Okay, so I have to admit I am in a massive Warren William phase. It started when I finally got the chance to watch The Gold Diggers of 1933 and was absolutely smitten with the relationship between his and Joan Blondell’s characters. Mind you, had my first run in with Warren been in the depression tragedy Skyscraper Souls I may have felt differently. And now, I can’t seem to stop foraging for any movie in which he may appear, even ones with questionable titles like “Under Eighteen.” Needless to say one can only pray when i’m at the library counter checking out these films that they think I have an elderly grandmother with an old movie fetish. Fingers crossed.
Under Eighteen showcases Marian Marsh as Margie, the young, beautiful, bent-on-not-marrying-anyone-ever newly independent woman. After seeing her sister fall in love, vow never to get divorced, run into hard times with a husband who refuses to work, and get pregnant twice, she reconsiders the current marriage proposal on the table and turns her attention to a higher priority matter; how to get 200 dollars to give her sister, so she can get divorced. Margie does pursue respectable avenues. She gets a job as a seamstress and asks for an advance on her salary without much success. She asks her ex-boyfriend who is excited to loan it to her until he realizes the money is for a divorce. She finally gives in and asks an extremely rich man, Raymond Harding, played by Warren William. See, he had met her one night after work when he brought his girlfriend to buy a coat. She was the only person left in the shop and the owner required her to quickly model the coat, before she had a chance to put her clothes on. Typical forbidden Hollywood story line- right?
When she finally shows up at Harding’s penthouse to ask him for the money he’s hosting a large swimming pool party and says “well, why not take off your clothes and stay awhile”?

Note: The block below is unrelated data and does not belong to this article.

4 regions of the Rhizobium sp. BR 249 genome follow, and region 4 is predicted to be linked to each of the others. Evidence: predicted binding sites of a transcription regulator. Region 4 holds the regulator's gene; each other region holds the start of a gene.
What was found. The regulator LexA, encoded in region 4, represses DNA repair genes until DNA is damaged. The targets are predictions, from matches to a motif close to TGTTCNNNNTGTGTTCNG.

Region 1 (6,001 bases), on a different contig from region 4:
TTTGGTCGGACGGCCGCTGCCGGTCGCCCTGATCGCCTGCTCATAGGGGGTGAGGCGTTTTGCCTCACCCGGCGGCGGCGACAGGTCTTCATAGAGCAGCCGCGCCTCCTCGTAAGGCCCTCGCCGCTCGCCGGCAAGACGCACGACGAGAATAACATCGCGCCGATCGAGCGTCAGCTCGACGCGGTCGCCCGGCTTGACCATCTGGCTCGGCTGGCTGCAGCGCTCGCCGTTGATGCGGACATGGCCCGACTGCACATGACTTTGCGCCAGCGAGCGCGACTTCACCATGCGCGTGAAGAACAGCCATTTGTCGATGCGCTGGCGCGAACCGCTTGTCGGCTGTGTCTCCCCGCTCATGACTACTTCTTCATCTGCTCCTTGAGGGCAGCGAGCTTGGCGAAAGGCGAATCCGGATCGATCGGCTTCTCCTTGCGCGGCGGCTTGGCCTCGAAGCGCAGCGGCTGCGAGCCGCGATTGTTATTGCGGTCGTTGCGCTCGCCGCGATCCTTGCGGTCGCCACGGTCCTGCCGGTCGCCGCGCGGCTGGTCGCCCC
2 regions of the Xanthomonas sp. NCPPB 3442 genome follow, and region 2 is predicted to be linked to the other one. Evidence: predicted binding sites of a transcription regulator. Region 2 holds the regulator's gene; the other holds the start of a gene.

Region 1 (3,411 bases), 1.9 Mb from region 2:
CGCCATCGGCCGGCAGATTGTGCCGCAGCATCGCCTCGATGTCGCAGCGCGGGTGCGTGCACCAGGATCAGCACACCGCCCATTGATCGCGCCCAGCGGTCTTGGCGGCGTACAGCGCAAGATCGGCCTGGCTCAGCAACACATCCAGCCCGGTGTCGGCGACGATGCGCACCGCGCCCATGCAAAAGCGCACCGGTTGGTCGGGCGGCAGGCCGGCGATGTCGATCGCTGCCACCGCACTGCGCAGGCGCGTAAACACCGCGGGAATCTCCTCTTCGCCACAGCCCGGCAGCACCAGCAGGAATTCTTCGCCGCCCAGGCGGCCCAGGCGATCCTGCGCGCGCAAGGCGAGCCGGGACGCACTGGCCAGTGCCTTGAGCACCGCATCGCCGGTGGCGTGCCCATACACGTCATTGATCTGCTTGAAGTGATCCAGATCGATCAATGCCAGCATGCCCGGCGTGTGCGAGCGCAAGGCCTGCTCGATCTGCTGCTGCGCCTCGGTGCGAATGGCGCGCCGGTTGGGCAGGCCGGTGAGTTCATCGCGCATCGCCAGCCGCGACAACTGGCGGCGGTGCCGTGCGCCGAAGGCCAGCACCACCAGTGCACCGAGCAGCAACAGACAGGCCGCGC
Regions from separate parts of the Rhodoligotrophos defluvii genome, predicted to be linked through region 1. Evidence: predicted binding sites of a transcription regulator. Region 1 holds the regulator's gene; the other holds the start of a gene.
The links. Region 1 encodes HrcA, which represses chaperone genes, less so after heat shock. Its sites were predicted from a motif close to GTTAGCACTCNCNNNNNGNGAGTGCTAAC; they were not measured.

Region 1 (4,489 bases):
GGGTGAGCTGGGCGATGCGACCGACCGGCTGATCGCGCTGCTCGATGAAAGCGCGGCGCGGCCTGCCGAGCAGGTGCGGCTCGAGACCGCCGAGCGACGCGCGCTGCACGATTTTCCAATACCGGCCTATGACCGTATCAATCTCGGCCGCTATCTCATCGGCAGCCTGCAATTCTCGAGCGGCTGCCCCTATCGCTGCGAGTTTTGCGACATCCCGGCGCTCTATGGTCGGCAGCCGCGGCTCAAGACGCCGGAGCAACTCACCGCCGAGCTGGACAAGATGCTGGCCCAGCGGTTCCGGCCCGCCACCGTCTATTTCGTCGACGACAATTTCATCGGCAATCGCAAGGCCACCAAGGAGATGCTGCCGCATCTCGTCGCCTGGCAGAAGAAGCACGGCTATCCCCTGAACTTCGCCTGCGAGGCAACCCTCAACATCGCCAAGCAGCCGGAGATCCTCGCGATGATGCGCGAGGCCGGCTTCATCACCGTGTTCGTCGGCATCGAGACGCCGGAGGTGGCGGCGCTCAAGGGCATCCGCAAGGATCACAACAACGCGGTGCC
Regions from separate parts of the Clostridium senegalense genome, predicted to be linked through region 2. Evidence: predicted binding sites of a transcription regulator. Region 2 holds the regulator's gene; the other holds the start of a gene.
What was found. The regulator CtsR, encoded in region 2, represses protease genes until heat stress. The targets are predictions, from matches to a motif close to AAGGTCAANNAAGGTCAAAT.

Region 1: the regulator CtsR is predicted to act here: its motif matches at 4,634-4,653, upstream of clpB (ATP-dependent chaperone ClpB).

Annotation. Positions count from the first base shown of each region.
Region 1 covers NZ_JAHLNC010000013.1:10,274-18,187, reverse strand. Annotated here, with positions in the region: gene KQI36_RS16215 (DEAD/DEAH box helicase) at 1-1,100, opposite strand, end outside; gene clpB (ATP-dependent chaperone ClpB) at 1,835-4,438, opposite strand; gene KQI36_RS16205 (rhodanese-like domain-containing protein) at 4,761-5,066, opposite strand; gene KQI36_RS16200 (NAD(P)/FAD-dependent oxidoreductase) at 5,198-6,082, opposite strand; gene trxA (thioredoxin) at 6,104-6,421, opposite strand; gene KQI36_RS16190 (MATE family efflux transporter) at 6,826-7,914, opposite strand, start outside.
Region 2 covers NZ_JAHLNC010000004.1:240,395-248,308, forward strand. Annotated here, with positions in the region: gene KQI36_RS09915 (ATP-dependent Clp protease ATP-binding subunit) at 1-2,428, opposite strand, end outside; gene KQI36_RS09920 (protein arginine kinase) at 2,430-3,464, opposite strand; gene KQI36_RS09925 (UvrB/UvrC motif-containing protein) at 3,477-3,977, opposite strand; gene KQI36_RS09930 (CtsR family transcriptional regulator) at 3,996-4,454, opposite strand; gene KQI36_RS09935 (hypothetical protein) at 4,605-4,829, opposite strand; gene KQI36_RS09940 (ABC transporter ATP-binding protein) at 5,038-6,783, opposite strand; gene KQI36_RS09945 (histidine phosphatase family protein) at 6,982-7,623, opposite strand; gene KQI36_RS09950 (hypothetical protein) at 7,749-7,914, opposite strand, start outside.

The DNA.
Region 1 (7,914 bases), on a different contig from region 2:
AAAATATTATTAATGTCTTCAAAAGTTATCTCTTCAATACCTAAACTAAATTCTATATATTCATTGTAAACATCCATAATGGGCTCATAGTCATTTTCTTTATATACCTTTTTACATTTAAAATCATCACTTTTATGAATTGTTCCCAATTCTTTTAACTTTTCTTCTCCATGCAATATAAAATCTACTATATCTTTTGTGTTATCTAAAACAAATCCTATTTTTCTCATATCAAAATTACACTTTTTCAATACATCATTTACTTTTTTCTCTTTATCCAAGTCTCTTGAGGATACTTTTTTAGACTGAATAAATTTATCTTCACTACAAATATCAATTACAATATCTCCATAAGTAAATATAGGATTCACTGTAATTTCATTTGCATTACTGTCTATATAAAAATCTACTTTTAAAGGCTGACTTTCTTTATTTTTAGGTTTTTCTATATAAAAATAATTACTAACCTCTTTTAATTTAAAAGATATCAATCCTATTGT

But really, this film ends up turning out rather respectable. Harding hears her out and listens to her story. And yes, while she has changed into a kimono, nothing much happens between them. This is hard to believe of course when her ex, Jimmy, comes barging in and punches out Harding. After that the regular rigmarole often found in old films commences. Harding is lying on the floor, the cops are called, everyone thinks Jimmy has killed him, etc. etc. It all gets worked out in the end and you learn that Harding is fine and really liked Jimmy, so no hard feelings.
Margie “learns” her lesson as the independent woman and quickly conforms back into the marrying kind.
The messages against a woman leaving her husband in this film are strong. Meanwhile if we actually paid attention to the other messages in this film we’d see the store owner cheating on his wife as is expected, the rich playboy hosting orgy pool parties for the pretty girls, and the battered wife returning to her loafer husband because it’s the “right” thing to do. At one point in the film one of the men at the party tosses a very expensive diamond necklace in the pool calling out that the first girl who can find it, can keep it. This kind of gluttonous behavior is an interesting touch for a film made during the depression.
Warren William was 37 in this film. He looks very very young. Under Eighteen was one of three films he made in 1931 and the beginning of a long run in Hollywood. Marian Marsh, on the other hand, was a two year Hollywood veteran, only 18, and due to the critical failure of this film at the box office, hit a roadblock in her career. Leaving Warner Brothers Marian found herself at 19 a freelance actress accepting work where she could find it. It wasn’t until 1935 that she was able to regain some momentum by signing with Columbia to star in Crime and Punishment, most notably the best film of her career.
While the box office ruled this film a failure, I imagine it has more to do with storyline than the acting. Both Warren and Marian had worked to some success together earlier in the year on The Beauty and the Boss. A film with more music and glamour and less social messages that did rather well. Needless to say the people attending the films during the 30’s were either very rich or very poor. This film highlights all the pain points of the poor and all the weaknesses of the rich. Entertainment-wise this isn’t easy to watch if your in either situation on display. The poor women wouldn’t be able to deal with the idea that they need to stay in a bad relationship just because its right and the rich women wouldn’t want to see that they are indeed objectified, trapped by the men they need to support them.
This was an interesting film all around, but definitely not a must-see.